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The study of validity is greatly aided by the States and school districts have a responsibility to educate students with disabilities.
Part of this responsibility is validating the interpretations and uses of the students' test scores.
A basic education typically includes acquiring both knowledge and skills.
A convenient way to think about achievement in this context is to imagine a of objectives that students learn to accomplish.
Traditional criterion-referenced and domain-referenced testing, which were popular in the past, featured tests designed to measure a student's status with regard to a large domain of knowledge and skills for which every bit of knowledge and every skill had a reference to a student learning objective.
We could isolate the knowledge and skills well, and we could teach them effectively.
The main reason is that the multiple-choice format provides the best chance for very good sampling from a domain, which usually allows tests to be more reliable. Multiple choice tests are usually substantially less expensive than other formats.
Nevertheless, for some important skills (e.g., reading skills such as phonemic awareness and reading fluency), multiple choice tests are not suitable. The validity argument states that some tests will produce scores that can be interpreted validly as measures of student achievement and used validly in a manner that is stated publicly (Kane, 1992).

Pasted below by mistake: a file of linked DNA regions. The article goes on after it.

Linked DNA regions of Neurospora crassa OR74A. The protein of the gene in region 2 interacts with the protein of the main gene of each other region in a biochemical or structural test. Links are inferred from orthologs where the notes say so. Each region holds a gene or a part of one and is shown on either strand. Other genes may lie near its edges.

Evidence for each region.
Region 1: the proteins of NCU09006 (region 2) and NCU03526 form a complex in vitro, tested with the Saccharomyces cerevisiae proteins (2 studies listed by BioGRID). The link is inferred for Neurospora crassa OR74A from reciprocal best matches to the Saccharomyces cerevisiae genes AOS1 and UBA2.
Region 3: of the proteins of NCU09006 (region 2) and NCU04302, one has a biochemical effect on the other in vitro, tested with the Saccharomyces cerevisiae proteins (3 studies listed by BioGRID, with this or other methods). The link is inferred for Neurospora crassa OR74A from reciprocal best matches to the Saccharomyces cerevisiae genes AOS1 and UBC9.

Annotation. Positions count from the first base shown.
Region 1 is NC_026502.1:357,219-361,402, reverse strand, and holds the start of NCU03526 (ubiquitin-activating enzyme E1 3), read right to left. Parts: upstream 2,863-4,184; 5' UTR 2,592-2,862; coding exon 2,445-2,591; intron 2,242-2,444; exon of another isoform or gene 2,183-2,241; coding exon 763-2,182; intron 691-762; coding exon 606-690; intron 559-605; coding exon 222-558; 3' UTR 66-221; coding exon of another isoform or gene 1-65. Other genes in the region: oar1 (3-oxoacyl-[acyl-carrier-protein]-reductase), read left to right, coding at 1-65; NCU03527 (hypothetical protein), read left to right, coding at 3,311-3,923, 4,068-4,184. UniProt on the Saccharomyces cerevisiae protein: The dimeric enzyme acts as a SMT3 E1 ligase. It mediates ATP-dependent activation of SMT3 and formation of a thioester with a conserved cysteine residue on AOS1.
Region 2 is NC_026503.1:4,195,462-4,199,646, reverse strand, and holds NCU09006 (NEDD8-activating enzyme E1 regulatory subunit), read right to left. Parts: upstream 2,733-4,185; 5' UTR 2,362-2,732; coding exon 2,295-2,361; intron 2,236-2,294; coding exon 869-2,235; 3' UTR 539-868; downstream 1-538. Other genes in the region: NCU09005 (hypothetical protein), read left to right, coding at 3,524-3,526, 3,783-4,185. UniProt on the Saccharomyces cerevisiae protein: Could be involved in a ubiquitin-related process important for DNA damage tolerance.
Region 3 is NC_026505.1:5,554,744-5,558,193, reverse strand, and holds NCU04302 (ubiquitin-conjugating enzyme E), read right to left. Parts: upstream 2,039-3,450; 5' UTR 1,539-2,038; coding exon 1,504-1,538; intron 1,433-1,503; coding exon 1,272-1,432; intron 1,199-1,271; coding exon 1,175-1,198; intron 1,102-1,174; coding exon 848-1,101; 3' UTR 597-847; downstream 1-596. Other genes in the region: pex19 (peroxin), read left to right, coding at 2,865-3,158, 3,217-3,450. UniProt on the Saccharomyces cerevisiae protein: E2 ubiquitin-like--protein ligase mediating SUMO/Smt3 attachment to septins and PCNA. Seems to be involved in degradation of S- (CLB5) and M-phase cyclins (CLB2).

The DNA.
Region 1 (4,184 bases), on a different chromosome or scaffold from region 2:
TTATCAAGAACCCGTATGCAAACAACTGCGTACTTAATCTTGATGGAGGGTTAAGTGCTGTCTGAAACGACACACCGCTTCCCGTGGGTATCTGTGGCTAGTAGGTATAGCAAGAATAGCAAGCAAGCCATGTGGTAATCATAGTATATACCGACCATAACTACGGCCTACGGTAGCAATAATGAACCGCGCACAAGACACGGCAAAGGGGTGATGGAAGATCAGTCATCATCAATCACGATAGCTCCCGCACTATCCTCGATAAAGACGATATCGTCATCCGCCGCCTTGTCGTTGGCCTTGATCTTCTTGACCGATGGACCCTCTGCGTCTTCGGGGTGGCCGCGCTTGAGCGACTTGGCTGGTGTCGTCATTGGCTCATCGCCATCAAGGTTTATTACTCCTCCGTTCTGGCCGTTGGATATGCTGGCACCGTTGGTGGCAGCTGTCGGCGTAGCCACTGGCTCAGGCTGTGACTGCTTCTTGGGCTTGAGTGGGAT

The most important and fundamental step in any testing program to ensure a valid assessment of student learning is to define the academic content (American Educational Research Association et al., 1999, chap. Understanding what students learn (or are supposed to learn) in school is fundamental to designing tests that help assess student learning.For example, a student with a vision impairment may have trouble reading a complex mathematics problem presented in small print on a single page.The ability of the test to accurately measure this student's performance on the task could be compromised.However, by changing the mode of presentation—for example, using a larger font—the effect of the vision impairment is removed, thus providing the student a fairer opportunity to perform.
Appropriate accommodations in the design or administration of a test for students with disabilities may be necessary to improve the validity of the results.
The validation process is described here from an ideal perspective, with the understanding of the reality that all states and school districts have limited resources for validation.